KARACHI, Aug 30: The annual bonsai exhibition featuring more than a hundred miniature trees opened at the Zamzama Park on Friday evening.
The three-day event was organised by Pakistan Bonsai Society in collaboration with the Defence Housing Authority (DHA). DHA Administrator retired brigadier Mohammad Abdullah and consul for cultural and public affairs of the Japanese consulate Hiroko Tsuchiya were the guests of honour at the event.
A number of plant species creatively grown in containers were on display that included fig, bougainvillea, dum dum, pine and Chinese elm. Details about the trees, however, were missing that made it difficult for visitors to identify a particular species and have an idea about its age.
Some attractions were a 30-year-old Casuarina, 19-year-old jade plant, 24-year-old bougainvillea and baobab, native to South Africa and a two-coloured dum dum on display (information about the tree age was acquired from organisers). Also exhibited were some grafted trees as well as very small-sized bonsai called mame bonsai.
“It certainly reflects lack of coordination on our part but that wouldn’t happen next year and I will personally ensure proper tagging of each exhibit,” admitted retired captain Dr Saeed Faiyaz Khan representing the Pakistan Bonsai Society when asked about the missing details.
Giving information about some of his exhibits on display, Mr Khan said the jade plant was grown at his home and he had been looking after that since 1994.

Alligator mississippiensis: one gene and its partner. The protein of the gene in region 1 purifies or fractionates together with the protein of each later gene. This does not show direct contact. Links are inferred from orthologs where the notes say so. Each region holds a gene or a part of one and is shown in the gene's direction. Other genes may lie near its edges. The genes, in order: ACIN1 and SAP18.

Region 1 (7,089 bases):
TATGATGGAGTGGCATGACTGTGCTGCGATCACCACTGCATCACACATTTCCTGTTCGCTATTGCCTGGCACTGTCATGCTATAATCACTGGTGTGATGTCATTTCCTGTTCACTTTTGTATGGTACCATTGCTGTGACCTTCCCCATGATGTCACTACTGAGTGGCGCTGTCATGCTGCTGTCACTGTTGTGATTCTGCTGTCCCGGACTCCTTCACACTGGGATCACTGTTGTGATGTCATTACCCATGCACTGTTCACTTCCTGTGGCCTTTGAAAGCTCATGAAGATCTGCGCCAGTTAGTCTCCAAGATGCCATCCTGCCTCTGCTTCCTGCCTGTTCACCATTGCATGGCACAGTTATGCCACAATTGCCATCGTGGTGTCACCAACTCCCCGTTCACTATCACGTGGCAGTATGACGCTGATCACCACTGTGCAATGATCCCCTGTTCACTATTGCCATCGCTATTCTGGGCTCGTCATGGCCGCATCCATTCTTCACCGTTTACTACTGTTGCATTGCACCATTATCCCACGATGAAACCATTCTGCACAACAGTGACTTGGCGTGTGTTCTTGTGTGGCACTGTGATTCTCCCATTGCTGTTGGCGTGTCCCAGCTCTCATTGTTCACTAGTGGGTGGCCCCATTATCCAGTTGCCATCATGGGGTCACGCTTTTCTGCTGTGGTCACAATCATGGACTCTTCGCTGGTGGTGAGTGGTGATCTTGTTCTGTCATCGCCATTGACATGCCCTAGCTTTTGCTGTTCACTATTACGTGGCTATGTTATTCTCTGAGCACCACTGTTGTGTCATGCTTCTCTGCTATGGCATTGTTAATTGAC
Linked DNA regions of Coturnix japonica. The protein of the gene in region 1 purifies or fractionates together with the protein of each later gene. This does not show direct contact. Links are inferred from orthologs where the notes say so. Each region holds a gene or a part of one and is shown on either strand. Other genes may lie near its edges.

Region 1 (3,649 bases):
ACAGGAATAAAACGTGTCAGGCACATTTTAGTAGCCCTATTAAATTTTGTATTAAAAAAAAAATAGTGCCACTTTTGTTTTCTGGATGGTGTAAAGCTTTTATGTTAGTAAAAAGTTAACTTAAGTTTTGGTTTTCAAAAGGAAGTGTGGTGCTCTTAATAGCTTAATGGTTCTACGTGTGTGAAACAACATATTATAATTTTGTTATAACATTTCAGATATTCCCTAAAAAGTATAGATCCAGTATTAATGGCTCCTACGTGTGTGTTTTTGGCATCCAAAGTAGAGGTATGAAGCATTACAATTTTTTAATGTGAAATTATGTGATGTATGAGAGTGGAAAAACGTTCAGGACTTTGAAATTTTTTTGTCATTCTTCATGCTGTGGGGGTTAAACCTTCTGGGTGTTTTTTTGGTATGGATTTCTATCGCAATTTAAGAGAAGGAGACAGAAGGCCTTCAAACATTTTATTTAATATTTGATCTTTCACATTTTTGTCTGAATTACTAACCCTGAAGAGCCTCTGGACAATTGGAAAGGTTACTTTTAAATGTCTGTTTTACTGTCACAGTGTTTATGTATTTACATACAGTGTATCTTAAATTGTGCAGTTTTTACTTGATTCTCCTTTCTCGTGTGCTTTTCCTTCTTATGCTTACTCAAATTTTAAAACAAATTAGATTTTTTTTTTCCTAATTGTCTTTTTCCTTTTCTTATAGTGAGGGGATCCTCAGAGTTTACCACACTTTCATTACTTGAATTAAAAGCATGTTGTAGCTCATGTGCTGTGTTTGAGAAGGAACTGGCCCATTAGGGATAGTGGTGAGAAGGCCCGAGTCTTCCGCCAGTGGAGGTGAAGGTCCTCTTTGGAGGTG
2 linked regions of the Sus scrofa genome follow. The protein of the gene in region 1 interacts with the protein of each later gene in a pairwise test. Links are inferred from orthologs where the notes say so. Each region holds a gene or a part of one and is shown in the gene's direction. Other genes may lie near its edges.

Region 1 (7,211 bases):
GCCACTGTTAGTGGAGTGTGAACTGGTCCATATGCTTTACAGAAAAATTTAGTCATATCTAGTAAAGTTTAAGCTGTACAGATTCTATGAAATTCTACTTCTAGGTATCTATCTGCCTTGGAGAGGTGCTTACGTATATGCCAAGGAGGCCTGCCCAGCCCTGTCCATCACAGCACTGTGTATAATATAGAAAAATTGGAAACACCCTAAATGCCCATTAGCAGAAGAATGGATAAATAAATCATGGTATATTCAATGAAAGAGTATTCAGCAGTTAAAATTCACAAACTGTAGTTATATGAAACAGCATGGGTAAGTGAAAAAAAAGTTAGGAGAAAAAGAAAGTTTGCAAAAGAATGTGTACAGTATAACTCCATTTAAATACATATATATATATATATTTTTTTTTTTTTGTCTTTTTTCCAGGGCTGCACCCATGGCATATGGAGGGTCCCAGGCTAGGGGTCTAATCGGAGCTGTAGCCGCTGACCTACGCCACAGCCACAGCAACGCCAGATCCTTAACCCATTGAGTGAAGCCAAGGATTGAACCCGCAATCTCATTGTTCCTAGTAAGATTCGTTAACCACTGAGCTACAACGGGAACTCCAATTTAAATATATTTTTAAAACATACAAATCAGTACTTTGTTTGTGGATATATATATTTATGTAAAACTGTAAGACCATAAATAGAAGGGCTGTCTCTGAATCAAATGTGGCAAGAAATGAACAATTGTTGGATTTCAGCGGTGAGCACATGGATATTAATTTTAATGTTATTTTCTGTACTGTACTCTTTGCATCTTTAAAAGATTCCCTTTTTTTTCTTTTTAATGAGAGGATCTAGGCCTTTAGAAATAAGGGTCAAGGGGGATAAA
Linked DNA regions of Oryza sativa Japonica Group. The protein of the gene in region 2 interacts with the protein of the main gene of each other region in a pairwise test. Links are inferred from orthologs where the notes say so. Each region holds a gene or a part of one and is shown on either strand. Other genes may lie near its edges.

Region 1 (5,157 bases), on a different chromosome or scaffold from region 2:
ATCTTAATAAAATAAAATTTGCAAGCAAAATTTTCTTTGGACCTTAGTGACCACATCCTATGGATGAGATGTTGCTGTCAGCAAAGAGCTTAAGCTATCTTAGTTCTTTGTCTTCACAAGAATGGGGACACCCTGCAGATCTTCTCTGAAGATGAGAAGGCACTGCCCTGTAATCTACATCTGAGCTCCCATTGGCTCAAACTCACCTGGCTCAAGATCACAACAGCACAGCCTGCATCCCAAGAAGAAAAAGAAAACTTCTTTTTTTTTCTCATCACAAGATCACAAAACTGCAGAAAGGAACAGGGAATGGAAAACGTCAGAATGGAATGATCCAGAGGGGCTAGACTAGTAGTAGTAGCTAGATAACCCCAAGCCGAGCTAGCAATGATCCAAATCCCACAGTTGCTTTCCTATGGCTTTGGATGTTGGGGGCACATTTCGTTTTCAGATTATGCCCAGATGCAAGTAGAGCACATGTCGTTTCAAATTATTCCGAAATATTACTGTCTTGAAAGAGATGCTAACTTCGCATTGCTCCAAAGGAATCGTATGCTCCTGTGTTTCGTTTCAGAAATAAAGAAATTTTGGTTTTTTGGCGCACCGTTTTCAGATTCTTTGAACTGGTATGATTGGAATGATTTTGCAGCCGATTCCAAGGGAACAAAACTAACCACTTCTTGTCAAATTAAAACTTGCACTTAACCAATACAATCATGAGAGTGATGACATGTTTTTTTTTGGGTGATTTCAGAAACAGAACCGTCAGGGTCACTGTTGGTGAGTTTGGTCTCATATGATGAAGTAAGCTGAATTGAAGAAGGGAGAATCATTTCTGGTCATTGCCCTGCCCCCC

“The baobab was gifted to me by someone from South Africa in 2004. It’s considered a sacred and immortal tree in South Africa where you could see trees of this species as old as 5,000 years,” he said, adding that the tree took four years to acclimatize to the weather conditions in Pakistan.
“It used to shed its leaves in summer and grow new ones in winter. We used to call it a confused tree. But no special efforts were made and the tree changed its behaviour naturally,” he said.
Like other plants, bonsai plants, too, were vulnerable to disease and different fertilizers were used to protect them, he said.
“The manure is a combination of nitrogen phosphate and potassium and, though, locally produced manure is easily available and not bad in outcome, imported fertilizers give much better results,” he said.
On bonsai techniques, he said that there were some basic principles that were generally followed while the rest depended on the artist’s own style and preferences.Aslam Suleman, an expert on bonsai, said: “It’s an inexpensive habit that everyone in Karachi especially those living in flats can adopt. You can grow a good bonsai if you know how to keep a perfect balance between foliage and roots.”
Sharing her feelings about the exhibition, the consul for cultural and public affairs of the Japanese consulate, Hiroko Tsuchiya, said that it was an interesting and informative experience. “It’s nice to see how bonsai is growing and developing in Pakistan. The exhibits, however, are a bit different from the traditional bonsai we practise in Japan. For instance, plant size is bigger here and though it’s a delight to see bonsai with flowers at the exhibition, a bonsai is generally without flowers in our country,” she explained.
The show will remain open on Saturday and Sunday from 4pm to 9pm.